After last fall’s holiday I was cleaning out my bags and all of the bits of papers and crumbs and whatnot that end up there. (You know the ones I mean.) One of them was where my friend and I made a list of our expenses (road tolls and fancy wine, museum tickets and postcards:, petrol, t-shirts, cut flowers, fountain pen ink, maps – all of the things that we spent as we went, and then divvied up over a cup of coffee at the end of the day. As I was about to put this half a page of paper into the get-rid-of pile, I realised something. This fragment brought back vivid memories of that time together, of an afternoon of my life over coffee I would have forgotten. And that is what a list can be.
Adding a list to your written diary or illustrated journal captures day-to-day details that define your life and this time, anchoring a page in your sketchbook or diary, a snapshot of where you are and what you are doing, and when you find it again in a year or five or seventeen or your grandkids are going through your stuff wanting to know more about you (and possibly looking for stuff to sell, just saying) then these scribbled notes will be a powerful souvenir.
There are many ways to integrate listmaking into your journals. You probably have old ones lying around or why not make some from scratch. It can be shopping, a recipe, things to-do, stuff not to forget. Or it can be some easy biography like this one from the diary of Susan Sontag, of things she likes and it doesn’t get more basic or more insightful:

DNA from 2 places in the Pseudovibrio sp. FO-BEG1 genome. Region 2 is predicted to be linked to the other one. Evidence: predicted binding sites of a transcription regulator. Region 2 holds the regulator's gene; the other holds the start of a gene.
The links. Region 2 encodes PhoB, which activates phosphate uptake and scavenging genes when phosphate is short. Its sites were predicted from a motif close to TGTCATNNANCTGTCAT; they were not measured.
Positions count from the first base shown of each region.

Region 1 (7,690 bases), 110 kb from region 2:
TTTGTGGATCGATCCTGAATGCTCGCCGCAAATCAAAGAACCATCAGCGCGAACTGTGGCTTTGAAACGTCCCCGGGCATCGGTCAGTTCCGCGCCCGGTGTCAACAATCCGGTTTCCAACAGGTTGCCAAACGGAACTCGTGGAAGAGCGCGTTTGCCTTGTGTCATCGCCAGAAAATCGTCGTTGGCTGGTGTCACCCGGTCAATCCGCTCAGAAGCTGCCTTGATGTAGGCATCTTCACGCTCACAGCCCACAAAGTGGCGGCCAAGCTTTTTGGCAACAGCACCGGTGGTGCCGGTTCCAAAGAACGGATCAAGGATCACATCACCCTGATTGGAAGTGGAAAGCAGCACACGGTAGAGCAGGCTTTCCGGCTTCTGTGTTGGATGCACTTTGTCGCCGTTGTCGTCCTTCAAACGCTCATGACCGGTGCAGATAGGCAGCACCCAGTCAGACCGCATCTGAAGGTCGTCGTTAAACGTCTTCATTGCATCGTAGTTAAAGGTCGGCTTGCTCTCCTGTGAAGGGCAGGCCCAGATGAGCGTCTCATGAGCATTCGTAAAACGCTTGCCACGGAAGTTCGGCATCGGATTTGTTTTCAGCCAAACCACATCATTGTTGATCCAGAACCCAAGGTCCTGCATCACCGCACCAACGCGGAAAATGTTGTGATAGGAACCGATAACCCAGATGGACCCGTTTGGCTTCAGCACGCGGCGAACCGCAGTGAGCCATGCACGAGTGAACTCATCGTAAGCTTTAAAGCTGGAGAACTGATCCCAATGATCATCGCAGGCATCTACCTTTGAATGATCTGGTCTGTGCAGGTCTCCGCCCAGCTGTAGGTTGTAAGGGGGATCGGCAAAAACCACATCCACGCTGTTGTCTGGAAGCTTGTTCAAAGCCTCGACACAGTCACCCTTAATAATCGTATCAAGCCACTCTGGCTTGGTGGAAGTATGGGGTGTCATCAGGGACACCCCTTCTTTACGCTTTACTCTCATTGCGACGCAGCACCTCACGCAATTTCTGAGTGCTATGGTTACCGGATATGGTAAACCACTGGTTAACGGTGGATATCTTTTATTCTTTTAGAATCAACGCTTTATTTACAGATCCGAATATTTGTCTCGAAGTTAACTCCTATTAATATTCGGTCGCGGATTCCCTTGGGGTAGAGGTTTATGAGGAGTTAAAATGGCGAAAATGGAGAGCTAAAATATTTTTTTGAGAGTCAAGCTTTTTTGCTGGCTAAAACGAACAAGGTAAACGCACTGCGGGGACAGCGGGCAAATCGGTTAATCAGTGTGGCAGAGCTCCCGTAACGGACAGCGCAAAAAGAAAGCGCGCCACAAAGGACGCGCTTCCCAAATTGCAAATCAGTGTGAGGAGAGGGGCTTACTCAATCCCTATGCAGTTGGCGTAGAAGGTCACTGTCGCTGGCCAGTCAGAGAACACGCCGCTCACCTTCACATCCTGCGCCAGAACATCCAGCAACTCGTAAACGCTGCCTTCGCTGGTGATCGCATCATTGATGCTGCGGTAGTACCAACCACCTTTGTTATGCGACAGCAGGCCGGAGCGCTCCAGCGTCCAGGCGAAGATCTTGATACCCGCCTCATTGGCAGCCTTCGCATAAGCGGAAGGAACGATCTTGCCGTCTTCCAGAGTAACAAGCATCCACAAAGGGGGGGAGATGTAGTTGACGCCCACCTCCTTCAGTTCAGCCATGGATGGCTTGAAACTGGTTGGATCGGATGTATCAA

Fires, Venice, tequila, sunsets, babies, silent films, heights, coarse salt, top hats, large long-haired dogs, ship models, cinnamon, goose down quilts, pocket watches, the smell of newly mown grass, linen, Bach, sushi, microscopes, large rooms, boots, drinking water, maple sugar candy.
(She also made a pretty comprehensive list of what she didn’t like. Read more in this wonderful post at Brain Pickings.)
You can write and leave it at that or you can add doodles, scribbles, simple drawings, or illustrate with magazine cutouts. If you want to go crazy, you you can make it into a full-blown illustrated layout. Here is one of mine. (Click for larger view.)
Here are some prompts for documenting your days while virusing. You can do it with a word, a paragraph, a page, or a chapter:
- What is keeping you sane?
- What are you reading? Or not, and why not?
- What are you watching? Binging? Avoiding?
- Listening to any podcasts?
- What music is meaningful to you now?
- What have you learned during this time?
- What do you miss?
- What are you glad has gone that you have found you were glad to let go of?
And this is a list that I am using in my own work:
- New techniques I want to learn
- What I would want if I could have anything I want
- What I have done in the last year that was meaningful to me
- Looking at that list, what can I change going into the future to make my life more closely resemble what I desire it to be
Finally, if anyone is curious, here is my current to-do list. Pretend you found it in a grocery basket or a library book or an old bag, and just can’t help yourself:
- work out
- French lesson, Pimsleur, 30 minutes
- watch video tutorials
- rust bolts with salt
- answer emails
- watch kettle stitch video
- finish art journal page
- French lesson, Duolingo 10 x day
- order new dustpan
- cull and organise the studio
- order face masks
- take notes for new piece
- take photos for shop listings
For a look at how artists and designers in history used their lists, check out Liza Kirwin’s Lists: Lists: To-dos, Illustrated Inventories, Collected Thoughts, and Other Artists’ Enumerations from the Collections of the Smithsonian Museum at Goodreads here.
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